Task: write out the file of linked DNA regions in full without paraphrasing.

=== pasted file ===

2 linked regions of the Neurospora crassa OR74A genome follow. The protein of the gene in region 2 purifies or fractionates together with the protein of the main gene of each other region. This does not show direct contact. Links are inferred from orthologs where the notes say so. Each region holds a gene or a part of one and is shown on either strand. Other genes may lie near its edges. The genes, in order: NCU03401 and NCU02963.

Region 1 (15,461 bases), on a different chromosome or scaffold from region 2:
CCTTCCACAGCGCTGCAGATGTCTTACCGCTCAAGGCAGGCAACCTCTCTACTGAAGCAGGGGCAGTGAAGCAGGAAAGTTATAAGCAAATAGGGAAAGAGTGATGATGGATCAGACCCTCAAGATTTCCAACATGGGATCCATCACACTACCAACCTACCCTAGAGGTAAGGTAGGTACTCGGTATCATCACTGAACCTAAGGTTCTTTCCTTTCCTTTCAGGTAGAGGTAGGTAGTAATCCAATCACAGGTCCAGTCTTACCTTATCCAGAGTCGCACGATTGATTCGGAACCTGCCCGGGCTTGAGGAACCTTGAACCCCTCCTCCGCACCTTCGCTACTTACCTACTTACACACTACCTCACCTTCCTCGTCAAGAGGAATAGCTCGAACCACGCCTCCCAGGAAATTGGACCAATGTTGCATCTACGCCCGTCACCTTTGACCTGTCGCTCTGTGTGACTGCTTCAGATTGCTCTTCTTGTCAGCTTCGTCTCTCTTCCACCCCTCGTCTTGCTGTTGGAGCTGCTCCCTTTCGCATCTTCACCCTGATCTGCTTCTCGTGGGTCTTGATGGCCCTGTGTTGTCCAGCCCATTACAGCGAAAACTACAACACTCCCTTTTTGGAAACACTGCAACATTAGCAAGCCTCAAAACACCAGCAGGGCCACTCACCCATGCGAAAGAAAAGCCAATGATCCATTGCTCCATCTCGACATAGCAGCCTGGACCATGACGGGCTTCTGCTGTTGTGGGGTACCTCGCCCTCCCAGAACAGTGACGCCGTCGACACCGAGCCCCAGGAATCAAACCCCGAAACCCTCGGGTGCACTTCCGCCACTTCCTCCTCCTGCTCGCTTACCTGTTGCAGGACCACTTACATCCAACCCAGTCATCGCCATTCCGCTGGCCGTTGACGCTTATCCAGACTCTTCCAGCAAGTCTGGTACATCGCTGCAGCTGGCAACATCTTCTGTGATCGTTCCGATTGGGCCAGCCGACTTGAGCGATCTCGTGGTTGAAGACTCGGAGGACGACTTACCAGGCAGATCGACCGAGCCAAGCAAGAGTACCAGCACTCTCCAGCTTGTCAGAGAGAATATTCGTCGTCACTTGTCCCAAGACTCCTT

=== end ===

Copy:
2 linked regions of the Neurospora crassa OR74A genome follow. The protein of the gene in region 2 purifies or fractionates together with the protein of the main gene of each other region. This does not show direct contact. Links are inferred from orthologs where the notes say so. Each region holds a gene or a part of one and is shown on either strand. Other genes may lie near its edges. The genes, in order: NCU03401 and NCU02963.

Region 1 (15,461 bases), on a different chromosome or scaffold from region 2:
CCTTCCACAGCGCTGCAGATGTCTTACCGCTCAAGGCAGGCAACCTCTCTACTGAAGCAGGGGCAGTGAAGCAGGAAAGTTATAAGCAAATAGGGAAAGAGTGATGATGGATCAGACCCTCAAGATTTCCAACATGGGATCCATCACACTACCAACCTACCCTAGAGGTAAGGTAGGTACTCGGTATCATCACTGAACCTAAGGTTCTTTCCTTTCCTTTCAGGTAGAGGTAGGTAGTAATCCAATCACAGGTCCAGTCTTACCTTATCCAGAGTCGCACGATTGATTCGGAACCTGCCCGGGCTTGAGGAACCTTGAACCCCTCCTCCGCACCTTCGCTACTTACCTACTTACACACTACCTCACCTTCCTCGTCAAGAGGAATAGCTCGAACCACGCCTCCCAGGAAATTGGACCAATGTTGCATCTACGCCCGTCACCTTTGACCTGTCGCTCTGTGTGACTGCTTCAGATTGCTCTTCTTGTCAGCTTCGTCTCTCTTCCACCCCTCGTCTTGCTGTTGGAGCTGCTCCCTTTCGCATCTTCACCCTGATCTGCTTCTCGTGGGTCTTGATGGCCCTGTGTTGTCCAGCCCATTACAGCGAAAACTACAACACTCCCTTTTTGGAAACACTGCAACATTAGCAAGCCTCAAAACACCAGCAGGGCCACTCACCCATGCGAAAGAAAAGCCAATGATCCATTGCTCCATCTCGACATAGCAGCCTGGACCATGACGGGCTTCTGCTGTTGTGGGGTACCTCGCCCTCCCAGAACAGTGACGCCGTCGACACCGAGCCCCAGGAATCAAACCCCGAAACCCTCGGGTGCACTTCCGCCACTTCCTCCTCCTGCTCGCTTACCTGTTGCAGGACCACTTACATCCAACCCAGTCATCGCCATTCCGCTGGCCGTTGACGCTTATCCAGACTCTTCCAGCAAGTCTGGTACATCGCTGCAGCTGGCAACATCTTCTGTGATCGTTCCGATTGGGCCAGCCGACTTGAGCGATCTCGTGGTTGAAGACTCGGAGGACGACTTACCAGGCAGATCGACCGAGCCAAGCAAGAGTACCAGCACTCTCCAGCTTGTCAGAGAGAATATTCGTCGTCACTTGTCCCAAGACTCCTT